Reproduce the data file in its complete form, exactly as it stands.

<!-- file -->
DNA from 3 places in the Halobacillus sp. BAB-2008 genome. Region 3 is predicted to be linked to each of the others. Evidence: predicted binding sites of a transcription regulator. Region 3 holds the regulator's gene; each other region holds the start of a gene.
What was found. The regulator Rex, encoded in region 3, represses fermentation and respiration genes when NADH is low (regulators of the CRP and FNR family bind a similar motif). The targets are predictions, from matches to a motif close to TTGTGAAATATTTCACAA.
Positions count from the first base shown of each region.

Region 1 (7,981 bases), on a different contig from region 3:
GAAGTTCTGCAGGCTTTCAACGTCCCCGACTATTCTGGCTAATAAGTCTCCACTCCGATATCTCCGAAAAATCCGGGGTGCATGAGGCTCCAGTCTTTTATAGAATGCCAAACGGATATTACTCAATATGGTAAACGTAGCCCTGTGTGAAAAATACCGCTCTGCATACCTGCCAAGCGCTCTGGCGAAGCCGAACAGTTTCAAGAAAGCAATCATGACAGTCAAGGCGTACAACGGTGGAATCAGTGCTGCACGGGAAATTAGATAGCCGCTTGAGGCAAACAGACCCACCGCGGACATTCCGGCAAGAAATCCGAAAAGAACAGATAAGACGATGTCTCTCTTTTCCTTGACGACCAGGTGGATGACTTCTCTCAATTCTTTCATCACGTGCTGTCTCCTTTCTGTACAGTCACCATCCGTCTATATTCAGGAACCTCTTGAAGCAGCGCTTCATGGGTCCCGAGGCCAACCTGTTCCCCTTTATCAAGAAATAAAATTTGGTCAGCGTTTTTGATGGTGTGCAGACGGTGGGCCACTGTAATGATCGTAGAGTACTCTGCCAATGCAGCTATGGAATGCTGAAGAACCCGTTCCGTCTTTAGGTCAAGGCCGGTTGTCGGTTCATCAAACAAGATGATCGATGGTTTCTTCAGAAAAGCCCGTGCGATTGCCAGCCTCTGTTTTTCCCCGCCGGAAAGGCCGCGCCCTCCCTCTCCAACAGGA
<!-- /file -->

DNA from 3 places in the Halobacillus sp. BAB-2008 genome. Region 3 is predicted to be linked to each of the others. Evidence: predicted binding sites of a transcription regulator. Region 3 holds the regulator's gene; each other region holds the start of a gene.
What was found. The regulator Rex, encoded in region 3, represses fermentation and respiration genes when NADH is low (regulators of the CRP and FNR family bind a similar motif). The targets are predictions, from matches to a motif close to TTGTGAAATATTTCACAA.
Positions count from the first base shown of each region.

Region 1 (7,981 bases), on a different contig from region 3:
GAAGTTCTGCAGGCTTTCAACGTCCCCGACTATTCTGGCTAATAAGTCTCCACTCCGATATCTCCGAAAAATCCGGGGTGCATGAGGCTCCAGTCTTTTATAGAATGCCAAACGGATATTACTCAATATGGTAAACGTAGCCCTGTGTGAAAAATACCGCTCTGCATACCTGCCAAGCGCTCTGGCGAAGCCGAACAGTTTCAAGAAAGCAATCATGACAGTCAAGGCGTACAACGGTGGAATCAGTGCTGCACGGGAAATTAGATAGCCGCTTGAGGCAAACAGACCCACCGCGGACATTCCGGCAAGAAATCCGAAAAGAACAGATAAGACGATGTCTCTCTTTTCCTTGACGACCAGGTGGATGACTTCTCTCAATTCTTTCATCACGTGCTGTCTCCTTTCTGTACAGTCACCATCCGTCTATATTCAGGAACCTCTTGAAGCAGCGCTTCATGGGTCCCGAGGCCAACCTGTTCCCCTTTATCAAGAAATAAAATTTGGTCAGCGTTTTTGATGGTGTGCAGACGGTGGGCCACTGTAATGATCGTAGAGTACTCTGCCAATGCAGCTATGGAATGCTGAAGAACCCGTTCCGTCTTTAGGTCAAGGCCGGTTGTCGGTTCATCAAACAAGATGATCGATGGTTTCTTCAGAAAAGCCCGTGCGATTGCCAGCCTCTGTTTTTCCCCGCCGGAAAGGCCGCGCCCTCCCTCTCCAACAGGA